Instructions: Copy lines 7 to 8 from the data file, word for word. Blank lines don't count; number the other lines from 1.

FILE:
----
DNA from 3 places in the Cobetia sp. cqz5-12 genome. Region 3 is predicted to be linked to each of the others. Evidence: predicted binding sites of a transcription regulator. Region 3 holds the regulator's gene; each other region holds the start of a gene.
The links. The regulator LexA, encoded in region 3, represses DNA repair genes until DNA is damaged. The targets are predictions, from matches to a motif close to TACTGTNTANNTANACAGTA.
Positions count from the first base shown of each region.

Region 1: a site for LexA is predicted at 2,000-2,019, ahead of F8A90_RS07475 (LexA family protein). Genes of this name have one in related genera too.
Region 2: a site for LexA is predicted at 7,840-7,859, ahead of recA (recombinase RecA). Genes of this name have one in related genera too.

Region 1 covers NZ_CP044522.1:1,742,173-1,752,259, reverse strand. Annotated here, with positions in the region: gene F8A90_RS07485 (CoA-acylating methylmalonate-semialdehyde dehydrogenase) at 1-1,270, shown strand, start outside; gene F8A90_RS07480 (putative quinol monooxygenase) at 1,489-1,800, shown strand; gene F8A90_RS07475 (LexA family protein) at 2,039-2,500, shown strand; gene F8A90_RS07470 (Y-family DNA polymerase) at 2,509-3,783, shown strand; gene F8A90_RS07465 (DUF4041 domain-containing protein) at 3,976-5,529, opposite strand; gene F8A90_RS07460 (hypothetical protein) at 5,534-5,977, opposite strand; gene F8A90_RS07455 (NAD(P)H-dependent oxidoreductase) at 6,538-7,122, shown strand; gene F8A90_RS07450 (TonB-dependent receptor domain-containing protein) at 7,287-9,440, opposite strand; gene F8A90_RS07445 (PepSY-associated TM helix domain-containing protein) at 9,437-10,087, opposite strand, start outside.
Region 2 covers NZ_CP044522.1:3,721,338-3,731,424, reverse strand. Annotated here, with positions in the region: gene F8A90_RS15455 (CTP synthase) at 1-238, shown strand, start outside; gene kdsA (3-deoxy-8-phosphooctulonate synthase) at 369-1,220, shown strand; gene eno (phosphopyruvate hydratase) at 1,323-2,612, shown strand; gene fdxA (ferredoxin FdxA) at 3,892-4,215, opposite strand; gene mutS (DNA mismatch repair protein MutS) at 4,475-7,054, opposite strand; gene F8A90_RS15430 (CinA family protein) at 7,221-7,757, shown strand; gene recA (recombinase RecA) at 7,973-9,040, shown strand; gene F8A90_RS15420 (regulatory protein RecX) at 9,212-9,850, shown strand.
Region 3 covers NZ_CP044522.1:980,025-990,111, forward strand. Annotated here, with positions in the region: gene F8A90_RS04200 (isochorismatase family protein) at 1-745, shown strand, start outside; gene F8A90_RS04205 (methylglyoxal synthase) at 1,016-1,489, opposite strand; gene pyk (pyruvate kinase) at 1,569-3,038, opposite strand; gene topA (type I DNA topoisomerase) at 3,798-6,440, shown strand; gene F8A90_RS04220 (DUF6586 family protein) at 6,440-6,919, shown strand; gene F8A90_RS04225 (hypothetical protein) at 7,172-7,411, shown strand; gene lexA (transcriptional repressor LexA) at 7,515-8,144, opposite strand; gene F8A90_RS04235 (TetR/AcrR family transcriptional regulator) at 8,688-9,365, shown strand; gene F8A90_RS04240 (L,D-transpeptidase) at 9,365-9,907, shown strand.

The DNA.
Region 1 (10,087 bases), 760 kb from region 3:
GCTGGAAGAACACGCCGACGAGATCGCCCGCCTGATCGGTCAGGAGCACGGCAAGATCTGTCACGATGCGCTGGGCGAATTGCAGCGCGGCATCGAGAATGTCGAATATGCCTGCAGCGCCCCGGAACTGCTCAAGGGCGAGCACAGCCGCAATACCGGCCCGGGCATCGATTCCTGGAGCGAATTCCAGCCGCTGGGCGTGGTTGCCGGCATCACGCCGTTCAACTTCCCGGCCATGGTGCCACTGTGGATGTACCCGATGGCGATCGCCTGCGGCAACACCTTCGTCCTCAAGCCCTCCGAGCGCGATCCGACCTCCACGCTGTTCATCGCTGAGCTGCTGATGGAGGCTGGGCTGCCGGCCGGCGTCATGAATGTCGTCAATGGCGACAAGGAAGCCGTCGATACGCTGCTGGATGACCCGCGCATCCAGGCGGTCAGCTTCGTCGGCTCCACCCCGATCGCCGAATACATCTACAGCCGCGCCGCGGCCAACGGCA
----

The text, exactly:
Region 2 covers NZ_CP044522.1:3,721,338-3,731,424, reverse strand. Annotated here, with positions in the region: gene F8A90_RS15455 (CTP synthase) at 1-238, shown strand, start outside; gene kdsA (3-deoxy-8-phosphooctulonate synthase) at 369-1,220, shown strand; gene eno (phosphopyruvate hydratase) at 1,323-2,612, shown strand; gene fdxA (ferredoxin FdxA) at 3,892-4,215, opposite strand; gene mutS (DNA mismatch repair protein MutS) at 4,475-7,054, opposite strand; gene F8A90_RS15430 (CinA family protein) at 7,221-7,757, shown strand; gene recA (recombinase RecA) at 7,973-9,040, shown strand; gene F8A90_RS15420 (regulatory protein RecX) at 9,212-9,850, shown strand.
Region 3 covers NZ_CP044522.1:980,025-990,111, forward strand. Annotated here, with positions in the region: gene F8A90_RS04200 (isochorismatase family protein) at 1-745, shown strand, start outside; gene F8A90_RS04205 (methylglyoxal synthase) at 1,016-1,489, opposite strand; gene pyk (pyruvate kinase) at 1,569-3,038, opposite strand; gene topA (type I DNA topoisomerase) at 3,798-6,440, shown strand; gene F8A90_RS04220 (DUF6586 family protein) at 6,440-6,919, shown strand; gene F8A90_RS04225 (hypothetical protein) at 7,172-7,411, shown strand; gene lexA (transcriptional repressor LexA) at 7,515-8,144, opposite strand; gene F8A90_RS04235 (TetR/AcrR family transcriptional regulator) at 8,688-9,365, shown strand; gene F8A90_RS04240 (L,D-transpeptidase) at 9,365-9,907, shown strand.